“A lot of these racinos kind of make it difficult to go to the track, because they would rather be a straight casino and not do racing at all,” Assembly Racing Committee Chairman Gary Pretlow, D-Mount Vernon, said.
Those fears have grown after the casinos opened in recent months in the Finger Lakes and Schenectady, with one set to open next year in the Catskills.
At Finger Lakes, it received a lower tax rate last year because of the competition from del Lago, which opened earlier this month in Tyre, Seneca County, 28 miles away.
Even with the competition, though, the horsemen will be held harmless.
The 2013 law that allowed for four upstate casinos included a provision that requires the new casinos to keep purses at the same level as 2013 — if the new casinos cut into the racinos’ bottom line.
Negotiating at Finger Lakes
That’s a current fight: The horsemen at Finger Lakes face a cut in purses if the racino’s revenue drops because of del Lago, which is not required to make the track whole.
The casinos have to help the racetracks in the zones established by the state: Finger Lakes, though, is outside the del Lago zone.
The sides — Finger Lakes, del Lago and the state — are now trying to find a solution to help the horsemen.
“I’m hopeful we’ll come to a conclusion very quickly,” Riegle said.
Pretlow said the Legislature has no plans to revisit the split of revenue between the tracks and the racing industry: “Part of this whole thing is to help racing.”
The tracks said they continue to invest in their racing, saying it is still a viable portion of their business.
Yonkers points to expansion in recent years of hosting major stakes races, including the $1 million International Trot each fall; tracks said they have upgraded their racing facilities.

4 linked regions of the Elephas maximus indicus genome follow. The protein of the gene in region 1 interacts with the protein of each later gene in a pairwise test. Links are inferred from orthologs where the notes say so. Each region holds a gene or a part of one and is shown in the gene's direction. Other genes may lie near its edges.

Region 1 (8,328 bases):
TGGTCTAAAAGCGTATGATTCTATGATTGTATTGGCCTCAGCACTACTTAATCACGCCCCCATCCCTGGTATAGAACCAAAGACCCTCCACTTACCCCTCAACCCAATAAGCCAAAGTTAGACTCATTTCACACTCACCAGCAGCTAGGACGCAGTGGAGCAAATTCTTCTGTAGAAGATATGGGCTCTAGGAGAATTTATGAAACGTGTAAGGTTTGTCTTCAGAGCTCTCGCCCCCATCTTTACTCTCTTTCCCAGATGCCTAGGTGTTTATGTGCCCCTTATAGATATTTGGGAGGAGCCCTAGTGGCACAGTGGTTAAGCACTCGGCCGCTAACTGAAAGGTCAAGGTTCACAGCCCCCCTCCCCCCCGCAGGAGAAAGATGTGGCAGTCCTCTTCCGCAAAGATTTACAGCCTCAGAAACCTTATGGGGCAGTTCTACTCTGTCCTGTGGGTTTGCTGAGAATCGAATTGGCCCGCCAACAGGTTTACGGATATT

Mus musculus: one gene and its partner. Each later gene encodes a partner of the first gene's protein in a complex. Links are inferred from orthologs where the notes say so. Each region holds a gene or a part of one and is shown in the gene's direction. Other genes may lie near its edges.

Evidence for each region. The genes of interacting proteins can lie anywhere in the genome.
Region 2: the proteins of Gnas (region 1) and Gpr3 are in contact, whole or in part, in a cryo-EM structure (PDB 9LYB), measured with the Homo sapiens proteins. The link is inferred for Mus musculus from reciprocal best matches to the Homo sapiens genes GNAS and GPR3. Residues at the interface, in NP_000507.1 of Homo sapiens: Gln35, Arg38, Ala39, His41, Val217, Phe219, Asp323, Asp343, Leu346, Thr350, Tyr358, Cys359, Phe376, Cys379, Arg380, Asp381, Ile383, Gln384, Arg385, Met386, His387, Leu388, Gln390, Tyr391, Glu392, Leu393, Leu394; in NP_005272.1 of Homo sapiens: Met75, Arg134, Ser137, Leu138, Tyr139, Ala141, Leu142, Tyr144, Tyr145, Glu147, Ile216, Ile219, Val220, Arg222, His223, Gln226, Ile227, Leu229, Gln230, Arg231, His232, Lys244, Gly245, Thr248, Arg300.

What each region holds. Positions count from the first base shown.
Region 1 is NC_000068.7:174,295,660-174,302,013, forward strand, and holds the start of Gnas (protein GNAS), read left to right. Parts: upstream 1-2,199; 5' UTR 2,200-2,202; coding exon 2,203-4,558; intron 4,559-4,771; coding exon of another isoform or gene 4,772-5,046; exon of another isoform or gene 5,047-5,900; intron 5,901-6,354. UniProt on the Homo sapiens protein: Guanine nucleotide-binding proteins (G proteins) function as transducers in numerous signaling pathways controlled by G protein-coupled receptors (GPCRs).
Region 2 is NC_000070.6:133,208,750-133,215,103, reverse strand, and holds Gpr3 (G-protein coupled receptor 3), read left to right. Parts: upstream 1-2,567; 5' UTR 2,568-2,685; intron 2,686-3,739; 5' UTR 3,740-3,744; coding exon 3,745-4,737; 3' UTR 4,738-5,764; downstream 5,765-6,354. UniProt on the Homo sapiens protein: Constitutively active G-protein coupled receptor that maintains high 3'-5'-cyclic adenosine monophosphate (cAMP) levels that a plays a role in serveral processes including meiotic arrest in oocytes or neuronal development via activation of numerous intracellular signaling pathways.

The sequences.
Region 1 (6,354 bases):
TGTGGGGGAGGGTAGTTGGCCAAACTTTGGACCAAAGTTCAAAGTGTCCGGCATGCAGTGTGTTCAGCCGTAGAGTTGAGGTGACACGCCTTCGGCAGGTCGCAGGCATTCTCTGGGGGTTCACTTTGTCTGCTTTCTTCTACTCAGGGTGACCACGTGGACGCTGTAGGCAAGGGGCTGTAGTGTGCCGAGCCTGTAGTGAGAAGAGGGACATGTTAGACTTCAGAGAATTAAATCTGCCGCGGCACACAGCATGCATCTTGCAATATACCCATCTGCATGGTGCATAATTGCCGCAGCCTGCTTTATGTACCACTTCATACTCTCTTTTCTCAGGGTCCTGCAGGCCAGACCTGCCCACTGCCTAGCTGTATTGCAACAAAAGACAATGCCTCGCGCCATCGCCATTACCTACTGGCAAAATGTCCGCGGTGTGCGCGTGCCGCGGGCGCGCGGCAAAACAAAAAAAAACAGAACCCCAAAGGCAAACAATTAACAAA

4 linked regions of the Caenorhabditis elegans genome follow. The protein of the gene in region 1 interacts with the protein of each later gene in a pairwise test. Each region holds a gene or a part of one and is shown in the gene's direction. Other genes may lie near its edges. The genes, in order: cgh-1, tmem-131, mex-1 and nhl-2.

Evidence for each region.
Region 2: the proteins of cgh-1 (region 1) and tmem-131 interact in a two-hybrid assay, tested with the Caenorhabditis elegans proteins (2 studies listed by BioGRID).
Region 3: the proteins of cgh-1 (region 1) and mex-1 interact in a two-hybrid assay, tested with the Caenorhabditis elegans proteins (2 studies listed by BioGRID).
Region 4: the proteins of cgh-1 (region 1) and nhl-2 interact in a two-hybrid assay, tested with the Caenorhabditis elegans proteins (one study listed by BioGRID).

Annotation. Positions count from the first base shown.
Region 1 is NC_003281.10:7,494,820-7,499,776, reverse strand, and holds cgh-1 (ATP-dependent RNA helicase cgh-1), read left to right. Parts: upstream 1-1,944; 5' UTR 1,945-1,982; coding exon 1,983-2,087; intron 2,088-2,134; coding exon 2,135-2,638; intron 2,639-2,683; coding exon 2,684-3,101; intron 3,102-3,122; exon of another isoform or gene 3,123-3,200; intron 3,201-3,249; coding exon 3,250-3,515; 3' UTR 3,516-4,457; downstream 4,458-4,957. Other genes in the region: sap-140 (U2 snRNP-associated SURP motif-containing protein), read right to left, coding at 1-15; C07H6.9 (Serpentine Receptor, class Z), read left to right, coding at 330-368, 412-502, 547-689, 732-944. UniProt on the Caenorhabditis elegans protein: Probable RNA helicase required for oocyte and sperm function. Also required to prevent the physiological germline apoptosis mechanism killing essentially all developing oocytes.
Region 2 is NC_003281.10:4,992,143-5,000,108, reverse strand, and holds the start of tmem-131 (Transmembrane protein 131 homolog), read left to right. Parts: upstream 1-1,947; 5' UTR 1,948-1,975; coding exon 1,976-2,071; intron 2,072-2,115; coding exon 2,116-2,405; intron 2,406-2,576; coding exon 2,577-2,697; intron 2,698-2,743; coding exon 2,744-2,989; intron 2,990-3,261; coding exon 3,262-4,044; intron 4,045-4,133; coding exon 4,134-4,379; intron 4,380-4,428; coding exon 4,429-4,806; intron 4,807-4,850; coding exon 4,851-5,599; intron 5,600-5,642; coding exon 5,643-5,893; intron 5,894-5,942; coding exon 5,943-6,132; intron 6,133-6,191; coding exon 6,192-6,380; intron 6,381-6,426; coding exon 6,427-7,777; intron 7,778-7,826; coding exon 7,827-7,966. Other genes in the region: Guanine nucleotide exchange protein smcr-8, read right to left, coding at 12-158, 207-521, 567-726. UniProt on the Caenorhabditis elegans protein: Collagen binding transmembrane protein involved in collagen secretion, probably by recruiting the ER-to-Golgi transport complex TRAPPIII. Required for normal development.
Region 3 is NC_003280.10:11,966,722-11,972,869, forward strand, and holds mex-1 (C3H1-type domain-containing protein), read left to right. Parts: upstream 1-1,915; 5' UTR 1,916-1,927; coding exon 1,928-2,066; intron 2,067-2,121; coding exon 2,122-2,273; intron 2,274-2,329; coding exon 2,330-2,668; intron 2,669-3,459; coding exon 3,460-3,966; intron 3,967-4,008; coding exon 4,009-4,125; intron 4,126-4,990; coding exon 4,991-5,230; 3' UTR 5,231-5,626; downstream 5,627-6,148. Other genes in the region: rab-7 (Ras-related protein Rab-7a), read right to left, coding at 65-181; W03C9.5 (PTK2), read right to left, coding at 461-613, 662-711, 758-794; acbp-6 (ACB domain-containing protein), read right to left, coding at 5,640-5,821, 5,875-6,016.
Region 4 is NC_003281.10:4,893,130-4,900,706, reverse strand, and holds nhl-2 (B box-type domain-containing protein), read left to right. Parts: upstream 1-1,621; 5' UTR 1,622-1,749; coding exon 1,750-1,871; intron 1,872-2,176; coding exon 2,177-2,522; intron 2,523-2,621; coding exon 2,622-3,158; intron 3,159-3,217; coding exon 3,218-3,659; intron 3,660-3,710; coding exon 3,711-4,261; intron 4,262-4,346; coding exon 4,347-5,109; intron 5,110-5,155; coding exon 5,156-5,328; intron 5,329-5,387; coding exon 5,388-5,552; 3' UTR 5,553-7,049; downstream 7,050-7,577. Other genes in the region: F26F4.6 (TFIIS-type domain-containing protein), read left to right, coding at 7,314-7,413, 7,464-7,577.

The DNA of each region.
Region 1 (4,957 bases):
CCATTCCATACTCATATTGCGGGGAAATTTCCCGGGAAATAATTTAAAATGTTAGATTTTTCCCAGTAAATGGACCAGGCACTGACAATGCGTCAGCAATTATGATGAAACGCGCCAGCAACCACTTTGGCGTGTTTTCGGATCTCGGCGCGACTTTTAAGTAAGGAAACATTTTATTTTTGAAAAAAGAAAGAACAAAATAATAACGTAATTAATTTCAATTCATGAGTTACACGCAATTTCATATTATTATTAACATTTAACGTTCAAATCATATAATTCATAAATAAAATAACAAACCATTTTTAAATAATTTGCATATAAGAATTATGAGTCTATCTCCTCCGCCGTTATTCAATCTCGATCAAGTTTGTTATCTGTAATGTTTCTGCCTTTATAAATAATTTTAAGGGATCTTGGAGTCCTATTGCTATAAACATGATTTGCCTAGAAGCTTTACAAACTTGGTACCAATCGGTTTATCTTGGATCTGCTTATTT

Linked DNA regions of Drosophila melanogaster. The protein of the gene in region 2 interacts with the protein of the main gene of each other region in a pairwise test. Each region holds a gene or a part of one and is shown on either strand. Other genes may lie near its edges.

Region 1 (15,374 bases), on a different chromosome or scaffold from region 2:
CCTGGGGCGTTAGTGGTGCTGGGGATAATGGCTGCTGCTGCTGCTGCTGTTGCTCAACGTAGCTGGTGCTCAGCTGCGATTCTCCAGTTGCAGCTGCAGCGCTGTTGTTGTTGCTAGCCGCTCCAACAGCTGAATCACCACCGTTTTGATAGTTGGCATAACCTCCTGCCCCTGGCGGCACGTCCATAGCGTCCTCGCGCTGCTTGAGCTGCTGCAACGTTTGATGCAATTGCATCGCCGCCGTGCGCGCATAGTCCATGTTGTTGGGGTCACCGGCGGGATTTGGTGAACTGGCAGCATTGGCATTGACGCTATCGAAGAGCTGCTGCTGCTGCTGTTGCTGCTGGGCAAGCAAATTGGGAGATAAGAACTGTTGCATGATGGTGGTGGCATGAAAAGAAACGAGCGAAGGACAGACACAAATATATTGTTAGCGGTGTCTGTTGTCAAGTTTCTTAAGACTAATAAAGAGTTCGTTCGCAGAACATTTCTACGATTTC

But the tracks often seek fewer racing dates each year, despite protests from the industry, and Finger Lakes won’t disclose how many dates it wants this year as it negotiates a new contract with its horsemen.
“It really boils down to how much purse money you have to hand out and how many horses you have,” Riegle at Finger Lakes said. “If you have a respectable amount of both, you can run more.”
Gaming the future
Dave Brown, president of the Finger Lakes horsemen association, charged that the tracks would just as soon drop racing if they could, but they are bound by the state law.
“There is no question they’d love to not run. And they make it difficult for us,” he said.
Riegle rejected that idea, saying it is still “a pretty significant piece” of the business.
Gural, a horse owner who also owns the Meadowlands track in northern New Jersey, said he’s concerned about the future of racing in New York.
The tracks are not required to market the sport to new customers, and its fan base is dwindling.
In December, Tioga Downs received a gaming license to turn from a VLT facility to a full-scale casino.
“Without the slots or the VLTs, there would be no harness racing. It’s totally dependent on the revenue we receive from the slots,” Gural said.
He added, “The problem is that most of our customers are older and we have not successfully created an industry for the younger generation. So what happens when all those people die off?”